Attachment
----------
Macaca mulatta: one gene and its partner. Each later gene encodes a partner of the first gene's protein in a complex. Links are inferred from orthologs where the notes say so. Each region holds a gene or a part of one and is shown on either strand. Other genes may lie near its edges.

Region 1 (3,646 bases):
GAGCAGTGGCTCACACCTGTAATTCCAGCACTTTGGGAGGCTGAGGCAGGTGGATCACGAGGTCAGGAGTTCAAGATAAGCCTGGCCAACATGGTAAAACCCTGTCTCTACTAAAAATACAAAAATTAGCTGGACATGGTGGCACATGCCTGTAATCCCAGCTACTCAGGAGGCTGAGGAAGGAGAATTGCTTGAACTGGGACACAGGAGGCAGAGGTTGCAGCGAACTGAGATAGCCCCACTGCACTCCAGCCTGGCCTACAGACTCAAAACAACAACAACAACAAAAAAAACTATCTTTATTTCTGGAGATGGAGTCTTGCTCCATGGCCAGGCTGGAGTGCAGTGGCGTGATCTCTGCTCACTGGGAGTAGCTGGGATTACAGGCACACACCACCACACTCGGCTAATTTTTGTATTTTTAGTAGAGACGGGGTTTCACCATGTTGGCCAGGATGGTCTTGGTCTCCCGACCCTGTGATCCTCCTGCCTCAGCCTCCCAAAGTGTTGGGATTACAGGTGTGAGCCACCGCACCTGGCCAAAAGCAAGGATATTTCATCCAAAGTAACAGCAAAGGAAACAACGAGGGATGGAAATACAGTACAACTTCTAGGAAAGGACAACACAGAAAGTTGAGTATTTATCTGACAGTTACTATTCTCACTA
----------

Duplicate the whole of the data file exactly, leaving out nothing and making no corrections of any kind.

Macaca mulatta: one gene and its partner. Each later gene encodes a partner of the first gene's protein in a complex. Links are inferred from orthologs where the notes say so. Each region holds a gene or a part of one and is shown on either strand. Other genes may lie near its edges.

Region 1 (3,646 bases):
GAGCAGTGGCTCACACCTGTAATTCCAGCACTTTGGGAGGCTGAGGCAGGTGGATCACGAGGTCAGGAGTTCAAGATAAGCCTGGCCAACATGGTAAAACCCTGTCTCTACTAAAAATACAAAAATTAGCTGGACATGGTGGCACATGCCTGTAATCCCAGCTACTCAGGAGGCTGAGGAAGGAGAATTGCTTGAACTGGGACACAGGAGGCAGAGGTTGCAGCGAACTGAGATAGCCCCACTGCACTCCAGCCTGGCCTACAGACTCAAAACAACAACAACAACAAAAAAAACTATCTTTATTTCTGGAGATGGAGTCTTGCTCCATGGCCAGGCTGGAGTGCAGTGGCGTGATCTCTGCTCACTGGGAGTAGCTGGGATTACAGGCACACACCACCACACTCGGCTAATTTTTGTATTTTTAGTAGAGACGGGGTTTCACCATGTTGGCCAGGATGGTCTTGGTCTCCCGACCCTGTGATCCTCCTGCCTCAGCCTCCCAAAGTGTTGGGATTACAGGTGTGAGCCACCGCACCTGGCCAAAAGCAAGGATATTTCATCCAAAGTAACAGCAAAGGAAACAACGAGGGATGGAAATACAGTACAACTTCTAGGAAAGGACAACACAGAAAGTTGAGTATTTATCTGACAGTTACTATTCTCACTA